Analysis | How to End Self-Censorship in US High Schools
But fewer Americans may know that the problem plagues high schools as well. In a recent Knight Foundation poll, only 19% of high school students were “very comfortable” voicing disagreement with ideas expressed by teachers or other students. A poll by Next Generation Politics, a student-run group in New York, found that 60% of students felt they “could not express their opinions on a subject because of how students, teachers or the administration would respond.”
Educators have been affected as well. In a recent RAND report, researchers found that controversies over subjects such as critical race theory, systemic racism and LGBTQ issues — aggravated by vitriolic disagreement over Covid-19 responses — have taken a heavy toll on teachers and principals, contributing to large numbers leaving the profession at a time of dire shortages. The report stated: “On top of the herculean task of carrying out the essential functions of their jobs, educators increasingly find themselves in the position of addressing contentious, politicized issues in their schools as the United States has experienced increasing political polarization.”
Peter Senge, author of the foundational book on systems theory, The Fifth Discipline, posits 11 principles of systems theory. The first is “today’s problems come from yesterday’s ‘solutions’.” That’s exactly what we are seeing in schools: Our necessary effort to expand our students’ perspectives on diversity, equity and inclusion has been met with the new problem of an educational climate that has abandoned the traditional belief that people can disagree but still find common ground.
This could have frightening consequences as future generations are taught — either directly or more likely indirectly — to self-censor and to engage in groupthink. Essential questions are being asked in our country, but if schools and colleges are unwilling to remain a place where those questions can be fully explored, where does the discourse take place?
This does not mean that the principles of DEI education — for diversity, equity and inclusion — shouldn’t be included in the curriculum. In fact, quite the opposite. Deconstructing and reconstructing what we teach to include material from non-White sources, bringing in more non-White students and faculty, and creating equitable learning environments are crucial changes if schools are to align with the wider world. However, they must also do more to ensure that educators can navigate this academic minefield of rights in conflict.
As the Head of School at the Birch Wathen Lenox School, a coeducational K-12 college prep institution in Manhattan, I have found this conflict is not dichotomous. An open forum of ideas can coexist with awareness and accountability in the curriculum. We fully embrace initiatives that are central to our programming and values while supporting students in learning how to think, not what to think. BWL’s statement of social values, written in collaboration by teachers, students and administrators, proclaims, “We embrace difficult conversations that faithfully promote intellectual and emotional risk-taking.”
Our teachers and students are trained in a variety of techniques to foster reasoned debate and constructive disagreement, and how not to get emotional, angry or shut others down because they disagree with one’s viewpoints. One initiative, the “Prefect Program,” prepares 11th and 12th grade students to have difficult conversations with their peers and underclassmen about gender, politics and race.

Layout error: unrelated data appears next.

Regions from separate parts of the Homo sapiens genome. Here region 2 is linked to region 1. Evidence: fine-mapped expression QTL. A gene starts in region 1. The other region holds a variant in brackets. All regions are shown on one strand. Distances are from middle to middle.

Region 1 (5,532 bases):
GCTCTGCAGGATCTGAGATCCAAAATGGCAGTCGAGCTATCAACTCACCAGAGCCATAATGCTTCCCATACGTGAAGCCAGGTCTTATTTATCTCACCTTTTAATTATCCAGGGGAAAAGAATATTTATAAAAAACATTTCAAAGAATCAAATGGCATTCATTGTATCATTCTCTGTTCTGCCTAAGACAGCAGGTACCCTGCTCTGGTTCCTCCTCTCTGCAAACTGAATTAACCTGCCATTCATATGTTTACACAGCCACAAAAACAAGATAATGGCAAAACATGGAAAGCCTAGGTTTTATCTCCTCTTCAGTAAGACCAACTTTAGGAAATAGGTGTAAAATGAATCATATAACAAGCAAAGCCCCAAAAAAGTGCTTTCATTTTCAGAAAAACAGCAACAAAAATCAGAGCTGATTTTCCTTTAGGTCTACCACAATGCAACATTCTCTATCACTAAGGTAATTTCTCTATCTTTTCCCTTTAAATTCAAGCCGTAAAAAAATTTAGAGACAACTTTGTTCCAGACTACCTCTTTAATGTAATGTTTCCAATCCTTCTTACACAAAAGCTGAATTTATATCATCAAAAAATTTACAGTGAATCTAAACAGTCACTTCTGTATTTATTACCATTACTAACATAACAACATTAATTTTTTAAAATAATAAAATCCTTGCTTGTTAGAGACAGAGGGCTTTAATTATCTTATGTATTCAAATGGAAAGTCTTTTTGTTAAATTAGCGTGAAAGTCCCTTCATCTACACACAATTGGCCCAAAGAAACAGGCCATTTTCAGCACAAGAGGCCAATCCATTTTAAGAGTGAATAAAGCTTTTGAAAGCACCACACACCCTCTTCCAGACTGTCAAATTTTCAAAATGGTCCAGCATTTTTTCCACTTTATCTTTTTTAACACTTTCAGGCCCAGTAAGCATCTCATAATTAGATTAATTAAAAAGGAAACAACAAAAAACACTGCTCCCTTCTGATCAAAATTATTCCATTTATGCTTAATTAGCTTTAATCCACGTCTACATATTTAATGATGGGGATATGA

Prefects are chosen through a rigorous application process, evaluated by grades, community standing and leadership skills; once selected, they get training from experienced faculty and outside consultants who specialize in constructive dialogue. As one senior noted, “prefects help students have challenging conversations in class and the hallways because, from the first day of school, they open up and provide an ‘open floor’ to talk and discuss problems … to listen and remain judgment-free.”
We also employ programs such as Mindfulness Stress Based Reduction, which has been found in comprehensive studies to reduce “stress, self-regulation, school-specific self-efficacy and interpersonal problems” for students and teachers alike. For the faculty, we promote professional development on the Socratic Method and its effectiveness in fostering reasoned debate. As one teacher shared, “I believe my seniors have grown as respectful communicators, it’s a wonderful thing.”
While a fixture of most students’ lives, social media is fertile ground for call-out culture and canceling their peers. We do not allow phones during school hours in middle school and limit their usage in the high school.
Concurrently, our commitment to having a diverse student body has grown stronger. Since 2018, BWL has increased the number of non-White students by one-third, going from 23% to 34% of total enrollment.
We are certainly not alone in trying to foster constructive disagreement. For example, Suffern High School in Suffern, New York, partnered with the Constructive Dialogue Institute for a 10-month academic program. The students learned active listening and paraphrasing strategies, techniques to “reset emotions” in order to engage with challenging topics, and presented a capstone project at the end of the course.
Schools do not have to choose between DEI curriculums and respect for free speech. But they need to make continuous efforts to ensure that the rights of all, including the right to hold unpopular opinions, are nurtured and respected.
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Bill Kuhn is head of school at Birch Wathen Lenox, a K-12 college prep school in Manhattan.
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